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The F-35 is facing yet another major problem as the Pentagon considers ramping up production
WASHINGTON (Reuters) - The Pentagon's decision to move into a full-rate production contract for the F-35 jet, made by Lockheed Martin, could be delayed until 2021 because of issues integrating the jet with its testing and training simulators, an official said on Friday.
Full-rate production contracts are more lucrative for defense companies than low rate production contracts, suggesting larger payments for F-35 deliveries to Lockheed from the U.S. government and its allies could be delayed by as much as a year.
Pentagon acquisition chief Ellen Lord told reporters she had signed off on a report that indicated the final decision on full-rate production could be delayed up to 13 months.
A decision on full-rate production had been expected this December.
"We are not making as quick progress on the joint simulation environment, integrating the F-35 into it," Lord said.
The Joint Simulation Environment is a government-owned modeling and simulation facility that can be used for testing aircraft and flight systems as a supplement to open-air testing.
A Lockheed Martin representative said the company was "confident the full F-35 enterprise is prepared for full-rate production and ready to meet growing customer demand."
Lockheed Martin's goal was to deliver 131 aircraft in 2019 with production growing "to over 140 production aircraft deliveries" in 2020, the representative said.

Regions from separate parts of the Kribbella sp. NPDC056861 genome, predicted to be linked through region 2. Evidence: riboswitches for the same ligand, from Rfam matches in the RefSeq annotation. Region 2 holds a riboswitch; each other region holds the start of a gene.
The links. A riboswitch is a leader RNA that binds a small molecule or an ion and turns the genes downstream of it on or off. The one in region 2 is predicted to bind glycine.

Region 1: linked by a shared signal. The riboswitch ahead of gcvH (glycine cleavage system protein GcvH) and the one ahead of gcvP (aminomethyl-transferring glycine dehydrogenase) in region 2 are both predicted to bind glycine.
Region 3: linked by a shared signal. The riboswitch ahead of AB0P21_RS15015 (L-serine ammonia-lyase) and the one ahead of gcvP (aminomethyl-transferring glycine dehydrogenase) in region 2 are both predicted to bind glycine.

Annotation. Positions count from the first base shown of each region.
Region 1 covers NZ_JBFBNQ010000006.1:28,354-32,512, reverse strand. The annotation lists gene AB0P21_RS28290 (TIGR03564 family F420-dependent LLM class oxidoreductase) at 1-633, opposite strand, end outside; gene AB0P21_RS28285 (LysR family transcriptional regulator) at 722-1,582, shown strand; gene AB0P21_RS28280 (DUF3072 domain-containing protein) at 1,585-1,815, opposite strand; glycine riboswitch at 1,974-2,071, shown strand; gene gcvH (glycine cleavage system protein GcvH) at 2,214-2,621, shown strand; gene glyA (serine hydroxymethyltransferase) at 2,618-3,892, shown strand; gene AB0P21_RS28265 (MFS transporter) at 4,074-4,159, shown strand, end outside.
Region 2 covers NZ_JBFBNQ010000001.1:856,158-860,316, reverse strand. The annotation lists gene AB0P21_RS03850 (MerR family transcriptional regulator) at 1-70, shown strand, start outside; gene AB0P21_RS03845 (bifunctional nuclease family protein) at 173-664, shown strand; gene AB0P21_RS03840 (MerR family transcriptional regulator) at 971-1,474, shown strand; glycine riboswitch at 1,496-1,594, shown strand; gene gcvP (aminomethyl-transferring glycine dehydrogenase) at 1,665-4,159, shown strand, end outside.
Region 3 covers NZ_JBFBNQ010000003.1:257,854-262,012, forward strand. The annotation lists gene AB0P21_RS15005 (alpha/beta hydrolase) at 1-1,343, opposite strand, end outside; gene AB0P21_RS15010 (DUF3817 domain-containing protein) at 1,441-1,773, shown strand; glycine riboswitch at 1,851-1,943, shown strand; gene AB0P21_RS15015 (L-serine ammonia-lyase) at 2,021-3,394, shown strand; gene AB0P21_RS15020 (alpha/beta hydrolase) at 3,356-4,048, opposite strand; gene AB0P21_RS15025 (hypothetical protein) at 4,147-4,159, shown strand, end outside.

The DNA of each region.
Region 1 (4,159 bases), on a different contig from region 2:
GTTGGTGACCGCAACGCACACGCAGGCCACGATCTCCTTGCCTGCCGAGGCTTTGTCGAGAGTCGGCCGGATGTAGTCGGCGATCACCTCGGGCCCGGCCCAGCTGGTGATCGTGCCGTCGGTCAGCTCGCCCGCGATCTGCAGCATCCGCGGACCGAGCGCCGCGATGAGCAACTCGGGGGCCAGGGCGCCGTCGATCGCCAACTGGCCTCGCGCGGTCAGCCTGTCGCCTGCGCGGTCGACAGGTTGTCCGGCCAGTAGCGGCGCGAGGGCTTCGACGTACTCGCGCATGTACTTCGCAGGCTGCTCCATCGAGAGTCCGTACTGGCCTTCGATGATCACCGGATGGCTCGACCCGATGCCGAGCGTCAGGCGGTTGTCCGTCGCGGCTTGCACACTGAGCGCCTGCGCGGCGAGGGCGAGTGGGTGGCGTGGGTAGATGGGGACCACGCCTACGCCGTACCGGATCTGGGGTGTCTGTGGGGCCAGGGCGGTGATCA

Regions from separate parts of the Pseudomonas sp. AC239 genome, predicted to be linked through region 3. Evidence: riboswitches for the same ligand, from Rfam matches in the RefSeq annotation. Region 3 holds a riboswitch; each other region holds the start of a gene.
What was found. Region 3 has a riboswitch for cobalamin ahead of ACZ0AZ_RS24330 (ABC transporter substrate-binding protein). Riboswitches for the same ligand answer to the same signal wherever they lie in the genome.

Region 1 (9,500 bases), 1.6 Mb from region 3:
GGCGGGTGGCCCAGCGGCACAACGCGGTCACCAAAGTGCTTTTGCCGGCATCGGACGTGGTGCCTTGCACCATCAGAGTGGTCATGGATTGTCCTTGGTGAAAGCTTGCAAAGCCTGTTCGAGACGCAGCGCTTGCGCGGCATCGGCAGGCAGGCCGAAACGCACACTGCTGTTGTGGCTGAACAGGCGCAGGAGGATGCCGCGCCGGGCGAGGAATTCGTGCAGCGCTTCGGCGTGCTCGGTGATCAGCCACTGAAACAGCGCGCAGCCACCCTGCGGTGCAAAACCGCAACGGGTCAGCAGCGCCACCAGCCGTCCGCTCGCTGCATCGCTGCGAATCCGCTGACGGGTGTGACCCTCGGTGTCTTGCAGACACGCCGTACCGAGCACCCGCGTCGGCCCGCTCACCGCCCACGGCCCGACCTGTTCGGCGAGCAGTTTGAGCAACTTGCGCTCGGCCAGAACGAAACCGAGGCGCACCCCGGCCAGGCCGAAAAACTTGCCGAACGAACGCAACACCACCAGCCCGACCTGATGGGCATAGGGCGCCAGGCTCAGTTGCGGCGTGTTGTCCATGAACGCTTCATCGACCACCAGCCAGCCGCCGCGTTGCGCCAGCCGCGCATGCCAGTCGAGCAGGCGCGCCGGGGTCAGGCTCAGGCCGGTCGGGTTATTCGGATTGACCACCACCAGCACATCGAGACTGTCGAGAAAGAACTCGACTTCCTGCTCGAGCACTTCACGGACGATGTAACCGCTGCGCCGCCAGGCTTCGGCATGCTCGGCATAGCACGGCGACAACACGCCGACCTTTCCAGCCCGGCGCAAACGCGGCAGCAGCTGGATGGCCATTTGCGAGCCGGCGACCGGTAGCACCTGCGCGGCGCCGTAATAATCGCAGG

It didn't take long for a central theme to emerge at the funeral of U.S. Marine Pfc. Joseph Livermore, an event attended by hundreds of area residents Friday at Union Cemetery in Bakersfield.
It's a theme that stems from a widespread local belief that the men and women who have served in the nation's armed forces are held in particularly high esteem here in the southern valley.
"In Bakersfield and Kern County, we celebrate our veterans like no place else on Earth," Bakersfield Chief of Police Lyle Martin told the gathering of mourners.
ROCKFORD — Delta Force sniper Sgt. First Class James P. McMahon's face was so badly battered and cut, "he looked like he was wearing a fright mask" as he stood atop a downed Black Hawk helicopter and pulled free the body of a fellow soldier from the wreckage.
That's the first description of McMahon in the book by journalist Mark Bowden called "Black Hawk Down: A Story of Modern War." It is a detailed account of the horrific Battle of the Black Sea fought in the streets of Mogadishu, Somalia, in October 1993. It claimed the lives of 18 elite American soldiers.
Navy SEAL Eddie Gallagher will retire as a chief petty officer now that President Donald Trump has restored his rank.
"Before the prosecution of Special Warfare Operator First Class Edward Gallagher, he had been selected for promotion to Senior Chief, awarded a Bronze Star with a "V" for valor, and assigned to an important position in the Navy as an instructor," a White House statement said.
"Though ultimately acquitted on all of the most serious charges, he was stripped of these honors as he awaited his trial and its outcome. Given his service to our Nation, a promotion back to the rank and pay grade of Chief Petty Officer is justified."
The announcement that Gallagher is once again an E-7 effectively nullifies the Navy's entire effort to prosecute Gallagher for allegedly committing war crimes. It is also the culmination of Trump's support for the SEAL throughout the legal process.
On July 2, military jurors found Gallagher not guilty of premeditated murder and attempted murder for allegedly stabbing a wounded ISIS fighter to death and opening fire at an old man and a young girl on separate occasions during his 2017 deployment to Iraq.